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January 11, 2022

New app targets drivers who skirt rules on disabled parking

A jump in the number of able-bodied drivers parking in disabled-only spots has some people wondering if it's time to make the punishment more than a simple fine.

Disabld Perfectly healthy people often use permits belonging to disabled family members, hang on to them after the holder has died or no longer needs it or simply park in the disabled spots with no permit at all.

In addition to shelling out $250, perhaps rule-breakers should be forced to sit down and watch videos that explain the impact they have on someone who doesn't have a choice of what kind of parking stall to use, the Canadian Paraplegic Association’s Barry Lindemann told the Calgary Herald.

"You wish that guys would get the message that it's not a perk. If someone could walk, he'd walk football fields to get where he's going."

Many jurisdictions, including Toronto and Edmonton, give disabled permit-holders free parking at any meter – making them a valuable perk. This, according to the Washington Post, is why a black market in stolen placards has developed in many cities.

The Post article points out that police and parking control officers are often reluctant to challenge drivers on whether or not they’re really disabled. But that doesn’t stop a few crusaders from cursing suspected abusers on the street.

Just because you don't see any visible disabilities, it doesn't mean the person is breaking the law, of course. It could be a disability like asthma, or a heart condition. So don't confront them. But do report them.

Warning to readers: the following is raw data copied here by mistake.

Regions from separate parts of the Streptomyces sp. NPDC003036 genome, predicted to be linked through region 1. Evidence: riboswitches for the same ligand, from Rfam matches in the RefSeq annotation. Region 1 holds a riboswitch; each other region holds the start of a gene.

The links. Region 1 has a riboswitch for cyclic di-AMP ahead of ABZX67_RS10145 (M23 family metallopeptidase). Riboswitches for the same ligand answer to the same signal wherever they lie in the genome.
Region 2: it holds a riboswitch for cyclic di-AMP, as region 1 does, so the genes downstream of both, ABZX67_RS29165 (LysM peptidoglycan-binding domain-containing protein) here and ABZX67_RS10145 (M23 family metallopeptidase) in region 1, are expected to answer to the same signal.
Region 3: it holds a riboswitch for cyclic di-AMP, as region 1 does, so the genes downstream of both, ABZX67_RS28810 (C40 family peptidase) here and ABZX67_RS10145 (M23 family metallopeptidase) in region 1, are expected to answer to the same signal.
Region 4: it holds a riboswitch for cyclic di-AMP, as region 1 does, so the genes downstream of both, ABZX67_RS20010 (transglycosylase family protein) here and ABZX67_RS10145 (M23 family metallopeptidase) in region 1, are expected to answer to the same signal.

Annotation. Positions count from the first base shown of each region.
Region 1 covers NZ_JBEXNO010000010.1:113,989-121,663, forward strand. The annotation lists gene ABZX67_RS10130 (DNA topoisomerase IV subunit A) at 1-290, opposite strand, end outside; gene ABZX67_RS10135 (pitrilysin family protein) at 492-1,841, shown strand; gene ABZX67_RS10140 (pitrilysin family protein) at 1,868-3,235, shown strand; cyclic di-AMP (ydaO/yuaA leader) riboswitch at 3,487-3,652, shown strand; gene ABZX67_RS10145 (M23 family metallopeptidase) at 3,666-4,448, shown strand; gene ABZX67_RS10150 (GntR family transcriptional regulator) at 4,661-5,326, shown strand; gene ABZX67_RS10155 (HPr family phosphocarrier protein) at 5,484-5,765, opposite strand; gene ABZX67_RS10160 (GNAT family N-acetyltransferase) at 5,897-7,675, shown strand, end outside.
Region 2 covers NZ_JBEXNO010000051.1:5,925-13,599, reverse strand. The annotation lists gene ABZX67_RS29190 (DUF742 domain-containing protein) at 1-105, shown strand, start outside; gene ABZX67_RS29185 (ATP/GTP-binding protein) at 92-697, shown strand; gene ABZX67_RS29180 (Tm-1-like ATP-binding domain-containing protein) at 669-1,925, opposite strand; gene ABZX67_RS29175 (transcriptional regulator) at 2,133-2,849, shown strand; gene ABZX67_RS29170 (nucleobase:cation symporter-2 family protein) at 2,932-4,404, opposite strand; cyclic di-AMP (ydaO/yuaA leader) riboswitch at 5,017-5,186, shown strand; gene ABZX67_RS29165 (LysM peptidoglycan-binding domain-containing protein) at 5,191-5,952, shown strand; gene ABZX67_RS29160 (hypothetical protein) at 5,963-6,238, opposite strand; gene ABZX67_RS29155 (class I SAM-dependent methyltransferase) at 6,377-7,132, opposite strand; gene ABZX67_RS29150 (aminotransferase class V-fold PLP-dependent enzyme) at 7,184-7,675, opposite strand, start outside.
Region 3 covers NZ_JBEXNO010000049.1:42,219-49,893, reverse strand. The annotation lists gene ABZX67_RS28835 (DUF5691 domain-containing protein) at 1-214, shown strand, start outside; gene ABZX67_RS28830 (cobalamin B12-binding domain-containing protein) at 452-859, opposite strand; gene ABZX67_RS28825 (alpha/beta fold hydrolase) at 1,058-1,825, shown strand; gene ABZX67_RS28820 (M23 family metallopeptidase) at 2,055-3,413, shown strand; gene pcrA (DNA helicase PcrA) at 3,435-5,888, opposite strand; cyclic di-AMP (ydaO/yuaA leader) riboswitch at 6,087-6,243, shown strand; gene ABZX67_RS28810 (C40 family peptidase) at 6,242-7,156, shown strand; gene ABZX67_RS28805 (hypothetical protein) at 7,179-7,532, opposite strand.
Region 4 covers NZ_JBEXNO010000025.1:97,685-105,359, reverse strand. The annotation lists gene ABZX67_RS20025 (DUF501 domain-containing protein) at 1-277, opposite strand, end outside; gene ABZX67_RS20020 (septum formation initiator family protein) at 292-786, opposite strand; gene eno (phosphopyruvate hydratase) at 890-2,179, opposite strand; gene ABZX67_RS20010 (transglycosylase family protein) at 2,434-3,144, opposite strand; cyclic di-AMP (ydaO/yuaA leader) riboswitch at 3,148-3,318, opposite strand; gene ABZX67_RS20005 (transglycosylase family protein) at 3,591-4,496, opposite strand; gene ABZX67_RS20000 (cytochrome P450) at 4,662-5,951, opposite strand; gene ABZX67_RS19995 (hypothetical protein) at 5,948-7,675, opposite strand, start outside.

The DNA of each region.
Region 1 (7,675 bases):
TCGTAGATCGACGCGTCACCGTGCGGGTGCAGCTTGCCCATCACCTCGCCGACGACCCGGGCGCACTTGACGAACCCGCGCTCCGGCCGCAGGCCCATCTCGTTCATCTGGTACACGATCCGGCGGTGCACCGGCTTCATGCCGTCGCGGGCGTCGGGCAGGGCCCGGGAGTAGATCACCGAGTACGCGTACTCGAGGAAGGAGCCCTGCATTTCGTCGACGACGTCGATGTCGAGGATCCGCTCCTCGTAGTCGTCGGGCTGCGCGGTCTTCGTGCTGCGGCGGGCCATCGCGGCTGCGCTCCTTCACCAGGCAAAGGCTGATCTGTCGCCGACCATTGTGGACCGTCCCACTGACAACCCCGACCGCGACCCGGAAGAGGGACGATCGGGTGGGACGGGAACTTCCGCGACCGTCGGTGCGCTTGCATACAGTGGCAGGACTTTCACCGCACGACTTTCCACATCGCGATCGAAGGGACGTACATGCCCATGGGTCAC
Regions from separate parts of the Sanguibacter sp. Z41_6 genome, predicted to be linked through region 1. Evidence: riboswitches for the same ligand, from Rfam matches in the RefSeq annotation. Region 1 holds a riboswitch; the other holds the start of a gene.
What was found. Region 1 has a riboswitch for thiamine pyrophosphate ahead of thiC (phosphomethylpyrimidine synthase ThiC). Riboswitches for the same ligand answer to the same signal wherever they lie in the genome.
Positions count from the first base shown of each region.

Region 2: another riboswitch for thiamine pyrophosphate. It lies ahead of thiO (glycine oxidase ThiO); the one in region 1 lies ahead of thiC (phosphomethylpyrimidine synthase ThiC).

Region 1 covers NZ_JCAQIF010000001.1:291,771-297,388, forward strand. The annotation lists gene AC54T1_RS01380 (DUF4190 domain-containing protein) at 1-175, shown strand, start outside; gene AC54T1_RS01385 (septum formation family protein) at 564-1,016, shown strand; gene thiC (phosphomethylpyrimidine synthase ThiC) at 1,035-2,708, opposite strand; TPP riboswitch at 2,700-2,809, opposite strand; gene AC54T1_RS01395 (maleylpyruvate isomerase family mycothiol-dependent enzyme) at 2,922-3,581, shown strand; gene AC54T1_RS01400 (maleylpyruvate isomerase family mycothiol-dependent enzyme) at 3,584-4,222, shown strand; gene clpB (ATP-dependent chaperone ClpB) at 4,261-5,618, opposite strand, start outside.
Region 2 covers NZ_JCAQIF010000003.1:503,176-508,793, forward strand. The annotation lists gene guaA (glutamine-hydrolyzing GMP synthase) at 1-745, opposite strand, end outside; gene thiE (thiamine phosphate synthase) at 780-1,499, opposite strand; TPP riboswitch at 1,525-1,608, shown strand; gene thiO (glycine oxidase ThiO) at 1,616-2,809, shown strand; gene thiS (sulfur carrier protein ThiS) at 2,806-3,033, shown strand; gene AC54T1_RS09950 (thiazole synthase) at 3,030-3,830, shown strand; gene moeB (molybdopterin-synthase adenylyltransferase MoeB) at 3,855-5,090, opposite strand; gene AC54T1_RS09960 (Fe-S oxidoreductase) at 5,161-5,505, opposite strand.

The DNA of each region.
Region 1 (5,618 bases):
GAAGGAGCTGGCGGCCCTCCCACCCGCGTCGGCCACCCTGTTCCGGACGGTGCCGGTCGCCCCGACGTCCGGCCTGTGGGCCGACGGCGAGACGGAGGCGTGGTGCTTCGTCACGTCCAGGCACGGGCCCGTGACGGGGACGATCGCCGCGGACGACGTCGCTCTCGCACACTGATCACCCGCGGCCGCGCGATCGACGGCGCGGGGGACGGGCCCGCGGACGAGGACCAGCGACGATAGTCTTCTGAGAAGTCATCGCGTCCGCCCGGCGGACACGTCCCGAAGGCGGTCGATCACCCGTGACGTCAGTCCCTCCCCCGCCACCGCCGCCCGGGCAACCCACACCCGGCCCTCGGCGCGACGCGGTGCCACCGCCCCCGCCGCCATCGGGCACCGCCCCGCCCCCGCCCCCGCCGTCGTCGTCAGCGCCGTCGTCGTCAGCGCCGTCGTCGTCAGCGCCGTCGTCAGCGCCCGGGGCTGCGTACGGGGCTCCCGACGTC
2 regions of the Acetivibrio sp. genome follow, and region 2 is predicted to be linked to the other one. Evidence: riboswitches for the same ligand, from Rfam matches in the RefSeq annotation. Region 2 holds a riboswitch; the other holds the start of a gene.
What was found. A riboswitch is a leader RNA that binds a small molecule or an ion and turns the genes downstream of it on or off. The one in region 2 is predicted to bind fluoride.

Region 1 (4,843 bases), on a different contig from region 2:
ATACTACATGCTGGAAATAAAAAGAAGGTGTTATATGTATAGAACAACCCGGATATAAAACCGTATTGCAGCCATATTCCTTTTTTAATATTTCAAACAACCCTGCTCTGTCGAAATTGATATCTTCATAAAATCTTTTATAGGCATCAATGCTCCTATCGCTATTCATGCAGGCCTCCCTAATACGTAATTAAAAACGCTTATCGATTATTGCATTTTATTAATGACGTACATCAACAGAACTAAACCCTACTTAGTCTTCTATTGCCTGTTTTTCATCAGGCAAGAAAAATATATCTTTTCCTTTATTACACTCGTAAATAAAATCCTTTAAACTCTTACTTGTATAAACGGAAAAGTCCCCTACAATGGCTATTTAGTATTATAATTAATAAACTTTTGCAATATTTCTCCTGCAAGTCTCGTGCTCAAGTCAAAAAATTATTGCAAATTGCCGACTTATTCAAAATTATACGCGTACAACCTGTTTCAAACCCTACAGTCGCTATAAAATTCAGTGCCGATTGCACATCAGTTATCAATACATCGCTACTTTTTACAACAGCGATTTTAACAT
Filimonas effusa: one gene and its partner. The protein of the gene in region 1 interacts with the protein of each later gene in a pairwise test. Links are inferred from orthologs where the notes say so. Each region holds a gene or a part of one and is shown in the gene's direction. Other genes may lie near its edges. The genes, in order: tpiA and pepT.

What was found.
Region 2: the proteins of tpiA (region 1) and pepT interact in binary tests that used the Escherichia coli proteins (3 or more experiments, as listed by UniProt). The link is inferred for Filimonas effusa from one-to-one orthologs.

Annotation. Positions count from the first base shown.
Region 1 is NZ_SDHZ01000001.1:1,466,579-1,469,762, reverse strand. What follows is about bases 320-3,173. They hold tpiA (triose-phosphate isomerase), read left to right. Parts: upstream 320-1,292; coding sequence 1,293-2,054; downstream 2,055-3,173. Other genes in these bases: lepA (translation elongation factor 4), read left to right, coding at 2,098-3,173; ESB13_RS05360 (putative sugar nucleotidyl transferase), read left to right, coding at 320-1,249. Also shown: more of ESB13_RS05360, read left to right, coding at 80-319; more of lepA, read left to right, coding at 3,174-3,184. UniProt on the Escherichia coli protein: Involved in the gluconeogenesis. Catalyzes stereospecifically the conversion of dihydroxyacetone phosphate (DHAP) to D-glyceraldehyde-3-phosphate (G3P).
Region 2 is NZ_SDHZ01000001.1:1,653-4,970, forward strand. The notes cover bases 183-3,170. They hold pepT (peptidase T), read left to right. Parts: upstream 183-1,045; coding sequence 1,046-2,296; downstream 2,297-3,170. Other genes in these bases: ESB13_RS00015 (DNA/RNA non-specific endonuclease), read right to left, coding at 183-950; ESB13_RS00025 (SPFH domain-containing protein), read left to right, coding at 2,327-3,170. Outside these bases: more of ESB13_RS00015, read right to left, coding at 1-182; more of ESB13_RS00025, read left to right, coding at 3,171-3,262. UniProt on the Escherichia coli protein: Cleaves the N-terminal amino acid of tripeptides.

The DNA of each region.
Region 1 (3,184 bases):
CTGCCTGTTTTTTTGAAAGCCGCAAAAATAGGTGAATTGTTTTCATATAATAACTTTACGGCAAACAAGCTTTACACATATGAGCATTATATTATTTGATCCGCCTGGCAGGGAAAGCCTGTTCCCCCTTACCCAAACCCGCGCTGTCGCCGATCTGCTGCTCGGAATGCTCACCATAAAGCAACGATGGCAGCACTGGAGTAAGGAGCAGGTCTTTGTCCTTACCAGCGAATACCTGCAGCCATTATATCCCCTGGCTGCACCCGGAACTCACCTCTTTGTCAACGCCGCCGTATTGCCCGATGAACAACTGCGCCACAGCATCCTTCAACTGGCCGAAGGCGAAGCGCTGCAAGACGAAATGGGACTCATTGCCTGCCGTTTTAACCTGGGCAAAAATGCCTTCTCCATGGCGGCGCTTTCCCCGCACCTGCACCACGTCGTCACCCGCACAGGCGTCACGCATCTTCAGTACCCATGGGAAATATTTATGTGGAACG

Parking Mobility, for instance, is an iPhone app that allows users to report cars that are illegally parked in accessible spaces in Vancouver. It also helps users find accessible parking and suggest locations for disabled parking.

The user uploads a series of photos — the licence plate, the front windshield showing there isn’t a placard, a shot showing the parking spot. Add to that a GPS and time stamp to show where the infraction took place and you have a report ready for the city’s parking authority.

Is illegal parking in disabled-only spots a big issue in your city? What do you do when you see someone you think is gaming the system? Or is it none of your business?

By Gordon Powers, MSN Money



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Gordon PowersGordon Powers

A long-time fund company executive, Gordon Powers now heads up the Affinity Group, a financial services consulting firm. Gordon was a personal finance columnist for the Globe & Mail for many years, has taught retirement planning...

Jason BucklandJason Buckland

The modern-day MC Hammer of money, Jason can often be seen spending cash that isn’t his with the efficiency of a Wilt Chamberlain first date. After cutting his teeth as a reporter for the Toronto Sun, he joined the MSN Money team with...